11. Anonymous // May 11, 2009 at 11:04 am //

    I hope that what Lou said comes to pass, but so far more SF in movies and TV has not really translated into more Science Fiction readers. The sticking point is the level of science that A_Z thought was lacking in the movie: The emphasis on science that many readers want is not what many movie-goers want. Plenty of people are willing to spend 90 minutes watching  SF adventure, but few of those people will venture down the same aisle in the bookstore. I can hope that I’m wrong, though. Maybe new media tie-ins will be the gateway for new readers to branch out into other kinds of Science Fiction.

    That being said, this trend toward “re-imaginging” with both the Battlestar Galactica and now the new Star Trek ventures is the path I hope more “remakes” take. Both were fresh and edgy updates, while so many remakes tend to be just rehashing the same old thing.

  12. I’m with A-Z in agreeing that the new Star Trek, as much as I LOVED it, will not in and of itself generate new/original science fiction.  Like many who have answered already, I do not believe this is an ‘either, or’ choice.  There will no doubt be rip-offs, there always are, but that doesn’t mean that the success of the new Star Trek will be bad for SF.  Like Lou said, more is always better than less. The cream will rise to the top and the crap will….always be with us, unfortunately.  If networks like the Sci Fi Channel, or whatever they are calling themselves, continue to see some monetary value in cranking out low budget dreck then there will always be more of that than quality sci fi.  We’ve just got to quit watching it!

    I have mixed feelings about where I want to see Star Trek go in the future.  I do know that I would love to see another series on TV.  I didn’t watch DS9 in its original run and will forever regret it because I fell hard for it on DVD.  I also didn’t watch Enterprise.  With my recent love affair with DS9 and the excitement this film generated in me personally, I hate that a series isn’t already lined up to go on the air.  And with the….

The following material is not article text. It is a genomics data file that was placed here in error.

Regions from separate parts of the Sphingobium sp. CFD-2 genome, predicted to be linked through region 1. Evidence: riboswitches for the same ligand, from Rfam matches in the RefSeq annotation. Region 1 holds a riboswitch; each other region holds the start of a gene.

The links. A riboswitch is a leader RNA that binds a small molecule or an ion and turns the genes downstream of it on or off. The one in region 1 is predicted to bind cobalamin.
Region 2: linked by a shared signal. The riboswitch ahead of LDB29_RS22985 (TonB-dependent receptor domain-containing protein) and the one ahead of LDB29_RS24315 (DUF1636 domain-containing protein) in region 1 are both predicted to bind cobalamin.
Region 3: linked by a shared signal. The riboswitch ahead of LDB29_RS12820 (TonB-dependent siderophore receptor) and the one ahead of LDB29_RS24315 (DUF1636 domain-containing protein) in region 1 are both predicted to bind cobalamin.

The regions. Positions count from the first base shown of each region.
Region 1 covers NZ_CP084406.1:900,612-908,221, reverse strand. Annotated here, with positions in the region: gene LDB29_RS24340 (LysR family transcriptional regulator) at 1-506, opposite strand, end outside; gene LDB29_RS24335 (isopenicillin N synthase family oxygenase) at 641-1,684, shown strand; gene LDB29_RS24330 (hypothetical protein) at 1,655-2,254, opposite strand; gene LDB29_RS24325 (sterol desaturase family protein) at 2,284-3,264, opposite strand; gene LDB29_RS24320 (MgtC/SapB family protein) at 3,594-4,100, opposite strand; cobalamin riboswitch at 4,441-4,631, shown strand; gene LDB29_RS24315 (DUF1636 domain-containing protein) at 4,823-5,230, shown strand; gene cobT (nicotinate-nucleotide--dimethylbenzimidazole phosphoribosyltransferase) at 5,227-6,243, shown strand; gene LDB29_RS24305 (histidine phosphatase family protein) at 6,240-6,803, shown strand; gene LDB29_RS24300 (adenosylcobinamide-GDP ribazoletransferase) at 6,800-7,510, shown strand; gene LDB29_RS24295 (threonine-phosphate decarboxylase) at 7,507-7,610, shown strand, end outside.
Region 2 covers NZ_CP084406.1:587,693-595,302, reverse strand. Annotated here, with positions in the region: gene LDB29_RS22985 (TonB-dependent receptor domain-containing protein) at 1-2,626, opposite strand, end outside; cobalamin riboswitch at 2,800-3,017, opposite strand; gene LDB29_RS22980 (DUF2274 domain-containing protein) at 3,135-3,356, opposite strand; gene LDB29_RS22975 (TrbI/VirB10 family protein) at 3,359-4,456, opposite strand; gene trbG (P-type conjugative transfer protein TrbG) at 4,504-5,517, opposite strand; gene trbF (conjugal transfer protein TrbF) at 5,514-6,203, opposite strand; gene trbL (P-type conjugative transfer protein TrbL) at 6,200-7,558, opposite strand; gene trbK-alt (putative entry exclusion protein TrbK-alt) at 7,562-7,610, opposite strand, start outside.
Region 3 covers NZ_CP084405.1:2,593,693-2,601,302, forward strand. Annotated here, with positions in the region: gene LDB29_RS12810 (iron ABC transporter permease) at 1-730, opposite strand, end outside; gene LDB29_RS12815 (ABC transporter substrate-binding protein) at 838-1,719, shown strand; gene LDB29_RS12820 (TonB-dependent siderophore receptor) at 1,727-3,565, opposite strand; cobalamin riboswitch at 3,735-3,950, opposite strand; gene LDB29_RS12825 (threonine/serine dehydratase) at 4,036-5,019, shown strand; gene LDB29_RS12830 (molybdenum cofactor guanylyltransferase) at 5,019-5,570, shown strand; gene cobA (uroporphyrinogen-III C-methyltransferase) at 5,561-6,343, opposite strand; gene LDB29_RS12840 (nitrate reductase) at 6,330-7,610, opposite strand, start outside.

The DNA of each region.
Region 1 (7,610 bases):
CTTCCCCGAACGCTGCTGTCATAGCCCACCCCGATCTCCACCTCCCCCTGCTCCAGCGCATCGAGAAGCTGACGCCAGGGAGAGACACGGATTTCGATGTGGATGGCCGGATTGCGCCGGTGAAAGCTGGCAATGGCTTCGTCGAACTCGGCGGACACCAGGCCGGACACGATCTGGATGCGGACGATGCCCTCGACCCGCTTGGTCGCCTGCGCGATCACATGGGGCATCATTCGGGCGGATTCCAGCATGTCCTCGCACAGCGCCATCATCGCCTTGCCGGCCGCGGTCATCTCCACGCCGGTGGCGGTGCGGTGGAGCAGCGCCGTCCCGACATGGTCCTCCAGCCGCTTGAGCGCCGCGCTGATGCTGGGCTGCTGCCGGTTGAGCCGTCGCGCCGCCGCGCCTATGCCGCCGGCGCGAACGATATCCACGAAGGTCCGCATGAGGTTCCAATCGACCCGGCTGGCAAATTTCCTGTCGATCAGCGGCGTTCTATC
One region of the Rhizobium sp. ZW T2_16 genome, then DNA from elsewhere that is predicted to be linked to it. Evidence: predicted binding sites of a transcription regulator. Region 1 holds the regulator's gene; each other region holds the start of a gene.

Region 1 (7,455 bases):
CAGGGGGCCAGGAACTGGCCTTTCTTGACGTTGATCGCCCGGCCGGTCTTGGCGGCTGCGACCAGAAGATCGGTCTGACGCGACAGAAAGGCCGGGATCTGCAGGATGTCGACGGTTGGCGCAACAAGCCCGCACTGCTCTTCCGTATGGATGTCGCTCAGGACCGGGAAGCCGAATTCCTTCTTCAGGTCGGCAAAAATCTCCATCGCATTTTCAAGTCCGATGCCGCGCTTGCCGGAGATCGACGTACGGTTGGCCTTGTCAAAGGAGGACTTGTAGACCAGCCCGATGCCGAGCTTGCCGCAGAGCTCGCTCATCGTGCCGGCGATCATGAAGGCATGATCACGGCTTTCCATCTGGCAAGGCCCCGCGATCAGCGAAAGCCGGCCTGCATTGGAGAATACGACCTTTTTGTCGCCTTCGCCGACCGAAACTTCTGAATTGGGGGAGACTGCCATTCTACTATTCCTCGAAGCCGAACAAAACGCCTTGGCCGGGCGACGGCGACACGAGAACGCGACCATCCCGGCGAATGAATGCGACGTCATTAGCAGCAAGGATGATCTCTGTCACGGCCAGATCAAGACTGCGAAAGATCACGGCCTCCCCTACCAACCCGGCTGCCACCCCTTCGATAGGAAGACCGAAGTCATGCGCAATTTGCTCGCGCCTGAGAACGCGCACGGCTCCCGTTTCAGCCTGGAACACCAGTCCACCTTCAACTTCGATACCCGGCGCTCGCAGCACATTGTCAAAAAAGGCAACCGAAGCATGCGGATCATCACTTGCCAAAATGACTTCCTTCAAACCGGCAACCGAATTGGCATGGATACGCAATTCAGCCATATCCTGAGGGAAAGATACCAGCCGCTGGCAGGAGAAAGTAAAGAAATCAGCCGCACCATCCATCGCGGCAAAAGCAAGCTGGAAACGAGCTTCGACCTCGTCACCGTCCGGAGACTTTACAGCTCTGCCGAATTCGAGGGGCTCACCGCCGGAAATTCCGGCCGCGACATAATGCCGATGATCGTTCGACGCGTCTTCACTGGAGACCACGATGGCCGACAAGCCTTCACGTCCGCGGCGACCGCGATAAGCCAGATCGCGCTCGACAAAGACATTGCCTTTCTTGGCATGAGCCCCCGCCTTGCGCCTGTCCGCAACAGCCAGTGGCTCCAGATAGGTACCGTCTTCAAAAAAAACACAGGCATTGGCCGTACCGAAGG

[SPOILER FOR THOSE WHO HAVEN’T SEEN THE FILM]

    alternate universe issue out there the potential for new series is certainly wide open.  Before seeing the film, I felt that doing something either with these characters or in the Starfleet Academy universe wuld be too redundant.  We already know the history of various alien races, etc….where does the drama come from?  But now they can actually spin off in a variety of directions if they chose to do a series like this.  The potential is as exciting to think about as it is worrisome…it is so easy to screw things up!

    Here’s hoping for a worthy Star Trek sequel that will delight those of us who loved this one and will meet the expectations of those who wanted, and didn’t feel like they received, more and for a series that will still feel like Star Trek but be new and exciting and will attract fans old and new.

    I’m not asking for much, am I?

     

  13. It will certainly do good things for (loosely defined) SF film.  Every pitchman from Bollywood to California is going to rolling out something they describe as “just like Star Trek” (except cheaper to produce).

    Fred hit the nail on the head; all this will really do is continue to convince the marketers that they know what “science fiction” is and they’ll be looking to push the cheapest crap they can find out through the channels.

    Sure it will be good – for the non-genre ‘alternate reality’ version of science fiction:  more toys, more cartoons, more comics, more tv shows, more ‘based on the movie/tv show’ crappy novels taking over shelf space at Borders, more Spock/Kirk slash fic, and a ton of emo amateur drawings of Zachary Quinto as Spock, naked, in the shower.  (Wonder if Zach knew that was going to be one of his lasting legacies…?)

    Ted Sturgeon isn’t rolling over – he’s muttering “that’s EXACTLY what I was talking about”

  14. Um…because, unlike some of you awful people, *I* have not yet seen the film…I have skipped all the way down here to this typing box and not read ANY comments, out of terror of spoilers. So if I just blithely repeat what everyone else has said…that’s why. 🙂

     

    I think that the success of Star Trek has always been a very good thing for the rest of science fiction, in that after a while, STAR TREK just becomes a piece of wallpaper that you stop noticing and take for granted. By that I mean…you don’t think “…and this is all thanks to Star Trek!” when you sit down to watch Galaxy Quest, or Battlestar Galactica, or quite a lot of the science fiction of the past twenty years. Hell, neither Firefly, nor Babylon 5, would have been possible if it weren’t for the wallpaper of Star Trek already being in place. Star Trek establishes a huge body of norms and says “this stuff is all all right to get into.”